100 top CEOs and business leaders have agreed to band together and fight 'restrictive' voting laws designed to strengthen the integrity of elections, such as voter ID, after a weekend Zoom summit during which the CEOs threatened to withhold campaign contributions and punish states by pulling investments in factories, stadiums and other projects and endorsements.
According to Axios, the call included "a long list of business luminaries, including James Murdoch, Ken Chenault, Ken Frazier, LinkedIn co-founder Reid Hoffman, Levi Strauss CEO Chip Bergh, Atlanta Falcons owner Arthur Blank, and executives of Delta, United and American Airlines," which expanded on a March initiative by 72 black executives to oppose election legislation in Georgia deemed to suppress the vote (yet nobody can articulate how).
During the call, Kenneth Chenault, the former CEO of American Express, and Kenneth Frazier, the CEO of Merck & Co., asked the leaders to "collectively call for greater voting access," according to the Wall Street Journal.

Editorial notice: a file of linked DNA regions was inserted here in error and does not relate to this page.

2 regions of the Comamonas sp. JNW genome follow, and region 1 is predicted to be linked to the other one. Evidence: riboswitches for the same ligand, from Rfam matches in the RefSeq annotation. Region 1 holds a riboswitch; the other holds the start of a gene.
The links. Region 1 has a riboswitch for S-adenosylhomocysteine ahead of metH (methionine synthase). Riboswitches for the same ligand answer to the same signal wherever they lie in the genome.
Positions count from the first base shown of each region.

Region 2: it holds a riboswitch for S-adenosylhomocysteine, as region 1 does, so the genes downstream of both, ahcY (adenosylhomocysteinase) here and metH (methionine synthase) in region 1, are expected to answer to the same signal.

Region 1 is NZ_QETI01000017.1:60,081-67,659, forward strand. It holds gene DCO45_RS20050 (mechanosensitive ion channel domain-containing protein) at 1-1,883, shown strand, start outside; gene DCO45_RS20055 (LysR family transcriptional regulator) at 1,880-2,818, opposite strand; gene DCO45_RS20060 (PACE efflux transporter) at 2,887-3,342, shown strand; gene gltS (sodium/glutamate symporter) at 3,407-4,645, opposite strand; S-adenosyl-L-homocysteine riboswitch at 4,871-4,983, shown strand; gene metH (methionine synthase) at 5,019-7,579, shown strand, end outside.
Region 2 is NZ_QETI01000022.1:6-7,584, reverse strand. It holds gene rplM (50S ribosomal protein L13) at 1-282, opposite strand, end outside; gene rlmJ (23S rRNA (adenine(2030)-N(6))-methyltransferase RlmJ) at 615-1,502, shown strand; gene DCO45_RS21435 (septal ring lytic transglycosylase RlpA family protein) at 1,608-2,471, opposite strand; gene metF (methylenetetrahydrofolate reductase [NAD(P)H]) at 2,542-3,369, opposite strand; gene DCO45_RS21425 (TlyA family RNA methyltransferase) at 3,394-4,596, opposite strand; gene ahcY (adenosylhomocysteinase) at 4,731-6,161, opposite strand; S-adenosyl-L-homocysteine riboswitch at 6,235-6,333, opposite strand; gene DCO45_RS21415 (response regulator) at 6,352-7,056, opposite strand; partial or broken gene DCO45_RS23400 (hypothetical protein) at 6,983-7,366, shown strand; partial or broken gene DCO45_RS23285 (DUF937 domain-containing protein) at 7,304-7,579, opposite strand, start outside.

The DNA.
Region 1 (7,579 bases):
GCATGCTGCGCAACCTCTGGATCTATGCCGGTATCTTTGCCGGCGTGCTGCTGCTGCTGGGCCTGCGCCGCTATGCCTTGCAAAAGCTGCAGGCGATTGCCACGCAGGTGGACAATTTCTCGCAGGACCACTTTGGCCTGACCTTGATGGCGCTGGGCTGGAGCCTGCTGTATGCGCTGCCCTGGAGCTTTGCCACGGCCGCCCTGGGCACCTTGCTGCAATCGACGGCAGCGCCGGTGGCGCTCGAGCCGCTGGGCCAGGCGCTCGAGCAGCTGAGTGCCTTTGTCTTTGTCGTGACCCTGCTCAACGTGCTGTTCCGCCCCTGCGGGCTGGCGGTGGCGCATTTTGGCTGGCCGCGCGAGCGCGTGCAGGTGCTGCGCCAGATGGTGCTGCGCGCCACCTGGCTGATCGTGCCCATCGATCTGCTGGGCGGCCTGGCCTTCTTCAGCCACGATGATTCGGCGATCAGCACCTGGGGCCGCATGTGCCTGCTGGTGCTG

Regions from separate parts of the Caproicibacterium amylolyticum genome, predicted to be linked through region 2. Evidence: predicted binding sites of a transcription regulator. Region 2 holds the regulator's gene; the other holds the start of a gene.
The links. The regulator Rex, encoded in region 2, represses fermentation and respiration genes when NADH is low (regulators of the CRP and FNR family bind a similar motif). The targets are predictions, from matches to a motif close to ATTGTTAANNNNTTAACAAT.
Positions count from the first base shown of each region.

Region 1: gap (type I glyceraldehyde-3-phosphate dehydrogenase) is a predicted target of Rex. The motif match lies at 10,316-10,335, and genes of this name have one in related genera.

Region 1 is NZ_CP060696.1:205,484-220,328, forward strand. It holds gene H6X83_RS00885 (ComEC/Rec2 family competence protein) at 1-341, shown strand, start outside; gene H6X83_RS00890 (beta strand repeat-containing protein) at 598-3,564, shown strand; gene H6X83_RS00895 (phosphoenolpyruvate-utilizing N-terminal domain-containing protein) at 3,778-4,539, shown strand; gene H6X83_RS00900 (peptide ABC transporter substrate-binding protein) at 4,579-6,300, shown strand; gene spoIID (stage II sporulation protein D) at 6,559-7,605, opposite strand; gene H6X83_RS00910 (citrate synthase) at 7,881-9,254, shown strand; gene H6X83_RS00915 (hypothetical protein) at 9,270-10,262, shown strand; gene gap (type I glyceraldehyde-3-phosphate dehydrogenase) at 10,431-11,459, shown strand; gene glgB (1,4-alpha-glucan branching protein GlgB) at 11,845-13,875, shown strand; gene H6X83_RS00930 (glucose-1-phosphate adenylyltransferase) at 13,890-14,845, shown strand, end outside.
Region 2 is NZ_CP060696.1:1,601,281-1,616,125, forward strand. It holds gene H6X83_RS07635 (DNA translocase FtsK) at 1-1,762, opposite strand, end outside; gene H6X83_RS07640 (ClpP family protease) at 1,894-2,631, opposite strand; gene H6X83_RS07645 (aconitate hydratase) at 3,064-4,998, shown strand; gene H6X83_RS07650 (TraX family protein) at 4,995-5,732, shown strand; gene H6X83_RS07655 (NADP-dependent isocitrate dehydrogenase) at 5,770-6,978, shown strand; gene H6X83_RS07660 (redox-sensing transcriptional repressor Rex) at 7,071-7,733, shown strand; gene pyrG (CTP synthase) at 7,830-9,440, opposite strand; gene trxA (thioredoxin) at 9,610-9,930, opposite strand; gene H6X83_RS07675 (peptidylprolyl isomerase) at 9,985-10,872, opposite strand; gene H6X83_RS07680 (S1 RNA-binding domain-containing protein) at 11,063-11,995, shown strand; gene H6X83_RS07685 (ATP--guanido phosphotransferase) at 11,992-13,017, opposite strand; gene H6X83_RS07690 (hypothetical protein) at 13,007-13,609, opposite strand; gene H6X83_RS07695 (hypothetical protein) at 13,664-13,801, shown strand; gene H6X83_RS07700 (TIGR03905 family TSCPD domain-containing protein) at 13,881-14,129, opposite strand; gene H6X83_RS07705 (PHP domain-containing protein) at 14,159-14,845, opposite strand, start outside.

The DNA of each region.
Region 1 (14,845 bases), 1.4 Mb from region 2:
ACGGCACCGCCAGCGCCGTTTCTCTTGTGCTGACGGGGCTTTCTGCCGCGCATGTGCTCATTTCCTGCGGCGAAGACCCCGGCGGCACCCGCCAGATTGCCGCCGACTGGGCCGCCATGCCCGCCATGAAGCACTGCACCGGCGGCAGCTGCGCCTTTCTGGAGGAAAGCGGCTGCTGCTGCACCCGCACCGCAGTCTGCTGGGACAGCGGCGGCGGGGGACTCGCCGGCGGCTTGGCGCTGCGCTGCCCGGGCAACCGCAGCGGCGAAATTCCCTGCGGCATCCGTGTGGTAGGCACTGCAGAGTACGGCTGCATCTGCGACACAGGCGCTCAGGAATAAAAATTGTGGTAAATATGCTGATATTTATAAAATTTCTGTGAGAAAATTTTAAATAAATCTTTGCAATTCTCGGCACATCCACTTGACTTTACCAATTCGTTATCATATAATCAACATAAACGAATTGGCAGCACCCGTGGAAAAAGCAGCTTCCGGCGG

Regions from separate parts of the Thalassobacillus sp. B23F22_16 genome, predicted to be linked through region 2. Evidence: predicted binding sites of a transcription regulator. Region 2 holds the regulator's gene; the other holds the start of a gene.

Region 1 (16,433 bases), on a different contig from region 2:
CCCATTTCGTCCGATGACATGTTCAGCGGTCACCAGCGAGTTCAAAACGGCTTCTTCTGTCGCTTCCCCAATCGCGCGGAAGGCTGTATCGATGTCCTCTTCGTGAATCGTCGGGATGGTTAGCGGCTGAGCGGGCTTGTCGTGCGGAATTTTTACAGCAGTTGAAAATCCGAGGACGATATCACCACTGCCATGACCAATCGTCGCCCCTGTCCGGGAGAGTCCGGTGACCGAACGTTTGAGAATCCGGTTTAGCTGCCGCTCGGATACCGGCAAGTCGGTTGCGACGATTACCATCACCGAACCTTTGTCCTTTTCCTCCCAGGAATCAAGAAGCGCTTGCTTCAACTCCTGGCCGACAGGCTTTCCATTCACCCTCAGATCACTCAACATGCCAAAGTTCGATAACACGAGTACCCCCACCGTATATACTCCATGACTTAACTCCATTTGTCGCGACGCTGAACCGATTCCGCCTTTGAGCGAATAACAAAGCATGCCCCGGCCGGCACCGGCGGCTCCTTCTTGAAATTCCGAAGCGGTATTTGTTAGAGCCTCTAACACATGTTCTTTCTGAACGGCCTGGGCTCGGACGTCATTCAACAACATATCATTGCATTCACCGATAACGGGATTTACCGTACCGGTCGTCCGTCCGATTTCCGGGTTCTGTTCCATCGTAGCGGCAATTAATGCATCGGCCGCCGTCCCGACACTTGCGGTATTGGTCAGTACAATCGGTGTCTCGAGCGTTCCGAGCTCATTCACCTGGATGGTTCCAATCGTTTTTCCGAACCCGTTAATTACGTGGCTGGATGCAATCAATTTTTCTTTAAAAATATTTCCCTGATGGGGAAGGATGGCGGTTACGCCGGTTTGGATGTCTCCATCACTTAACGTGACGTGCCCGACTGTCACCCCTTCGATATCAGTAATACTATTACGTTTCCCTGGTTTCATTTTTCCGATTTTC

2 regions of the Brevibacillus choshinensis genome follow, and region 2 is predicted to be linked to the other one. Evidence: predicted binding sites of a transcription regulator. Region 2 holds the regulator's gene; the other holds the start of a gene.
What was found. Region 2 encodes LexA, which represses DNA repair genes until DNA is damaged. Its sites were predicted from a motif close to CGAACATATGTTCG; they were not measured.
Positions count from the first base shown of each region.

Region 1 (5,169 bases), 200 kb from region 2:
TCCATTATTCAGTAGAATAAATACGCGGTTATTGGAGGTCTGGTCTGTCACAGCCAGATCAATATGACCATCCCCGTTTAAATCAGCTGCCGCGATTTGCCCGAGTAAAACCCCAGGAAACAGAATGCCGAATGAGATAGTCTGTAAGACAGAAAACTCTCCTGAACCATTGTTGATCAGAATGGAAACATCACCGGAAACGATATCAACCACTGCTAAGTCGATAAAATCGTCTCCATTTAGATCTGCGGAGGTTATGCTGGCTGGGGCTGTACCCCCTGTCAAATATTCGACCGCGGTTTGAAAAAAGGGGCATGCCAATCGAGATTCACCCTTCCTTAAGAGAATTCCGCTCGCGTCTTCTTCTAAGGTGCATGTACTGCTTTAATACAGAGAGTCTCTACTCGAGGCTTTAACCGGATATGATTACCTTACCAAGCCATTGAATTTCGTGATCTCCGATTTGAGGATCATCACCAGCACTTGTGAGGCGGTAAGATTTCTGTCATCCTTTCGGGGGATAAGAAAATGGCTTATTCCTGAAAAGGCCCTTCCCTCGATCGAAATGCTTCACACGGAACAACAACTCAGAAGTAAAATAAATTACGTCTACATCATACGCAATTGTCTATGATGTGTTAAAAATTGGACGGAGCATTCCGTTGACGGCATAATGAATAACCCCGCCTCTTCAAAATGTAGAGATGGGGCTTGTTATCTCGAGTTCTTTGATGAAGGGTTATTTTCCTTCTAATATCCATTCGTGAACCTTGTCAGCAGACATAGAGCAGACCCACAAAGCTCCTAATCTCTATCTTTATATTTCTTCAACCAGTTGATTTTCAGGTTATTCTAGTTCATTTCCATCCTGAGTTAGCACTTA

Chenault and Frazier, two of the most prominent Black business leaders in the US, also reportedly told businesses not to walk away from the voting right issue and requested that CEOs sign a statement "opposing what they view as discriminatory legislation on voting." -Business Insider
"CEOs who participated in a live poll indicated they will re-evaluate donations to candidates supporting bills that restrict voting rights and many would reconsider investments in states which act upon such proposals," read a post-summit statement.
According to the Journal, the initiative is also backed by AMC CEO Adam Aron, Estée Lauder Cos. director Lynn Forester de Rothschild, and CyberCore Technologies CEO Tina Kuhn. Twitter and CBS News leaders were also invited.
The weekend call built on a March effort by 72 black executives led by Chenault and Frazer, which itself was based in part on of the effort is based on a lie the mainstream media peddled about Georgia's voting law (SB 202) that voting hours would be restricted, when in fact they were expanded.
The Zoom call - which consisted of 90 CEOs and 30 other experts and aides - comes 10 days after Major League Baseball signaled its virtue by moving the All Star Game from Atlanta to one of the whitest cities in America.
In short, corporate America is making sweeping economic threats to states which pass laws designed to improve election integrity.
Meanwhile, GOP leaders including Georgia Gov. Brian Kemp and Senate Minority Leader Mitch McConnell have pushed back against the woke CEOs, accusing them of adhering to "cancel culture." McConnell also warned the CEOs not to become "a vehicle for far-left mobs."